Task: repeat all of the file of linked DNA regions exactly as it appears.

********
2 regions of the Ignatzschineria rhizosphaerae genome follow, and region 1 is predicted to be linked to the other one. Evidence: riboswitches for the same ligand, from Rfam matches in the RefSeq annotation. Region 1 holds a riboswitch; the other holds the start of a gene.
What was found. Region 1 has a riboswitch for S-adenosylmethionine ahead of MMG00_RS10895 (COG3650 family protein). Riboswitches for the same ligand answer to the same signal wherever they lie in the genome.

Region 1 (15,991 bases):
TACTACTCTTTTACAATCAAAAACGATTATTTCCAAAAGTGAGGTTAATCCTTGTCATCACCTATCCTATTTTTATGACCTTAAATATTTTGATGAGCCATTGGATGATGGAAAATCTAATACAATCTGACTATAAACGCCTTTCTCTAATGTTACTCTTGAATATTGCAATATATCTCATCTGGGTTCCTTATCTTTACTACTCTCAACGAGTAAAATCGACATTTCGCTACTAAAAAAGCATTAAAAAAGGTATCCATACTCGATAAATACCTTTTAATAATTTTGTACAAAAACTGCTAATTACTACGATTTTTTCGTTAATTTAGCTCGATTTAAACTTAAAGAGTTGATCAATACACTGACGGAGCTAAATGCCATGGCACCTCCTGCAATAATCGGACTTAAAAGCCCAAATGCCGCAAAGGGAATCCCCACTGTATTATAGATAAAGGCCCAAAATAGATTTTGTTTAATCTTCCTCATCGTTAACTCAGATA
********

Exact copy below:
2 regions of the Ignatzschineria rhizosphaerae genome follow, and region 1 is predicted to be linked to the other one. Evidence: riboswitches for the same ligand, from Rfam matches in the RefSeq annotation. Region 1 holds a riboswitch; the other holds the start of a gene.
What was found. Region 1 has a riboswitch for S-adenosylmethionine ahead of MMG00_RS10895 (COG3650 family protein). Riboswitches for the same ligand answer to the same signal wherever they lie in the genome.

Region 1 (15,991 bases):
TACTACTCTTTTACAATCAAAAACGATTATTTCCAAAAGTGAGGTTAATCCTTGTCATCACCTATCCTATTTTTATGACCTTAAATATTTTGATGAGCCATTGGATGATGGAAAATCTAATACAATCTGACTATAAACGCCTTTCTCTAATGTTACTCTTGAATATTGCAATATATCTCATCTGGGTTCCTTATCTTTACTACTCTCAACGAGTAAAATCGACATTTCGCTACTAAAAAAGCATTAAAAAAGGTATCCATACTCGATAAATACCTTTTAATAATTTTGTACAAAAACTGCTAATTACTACGATTTTTTCGTTAATTTAGCTCGATTTAAACTTAAAGAGTTGATCAATACACTGACGGAGCTAAATGCCATGGCACCTCCTGCAATAATCGGACTTAAAAGCCCAAATGCCGCAAAGGGAATCCCCACTGTATTATAGATAAAGGCCCAAAATAGATTTTGTTTAATCTTCCTCATCGTTAACTCAGATA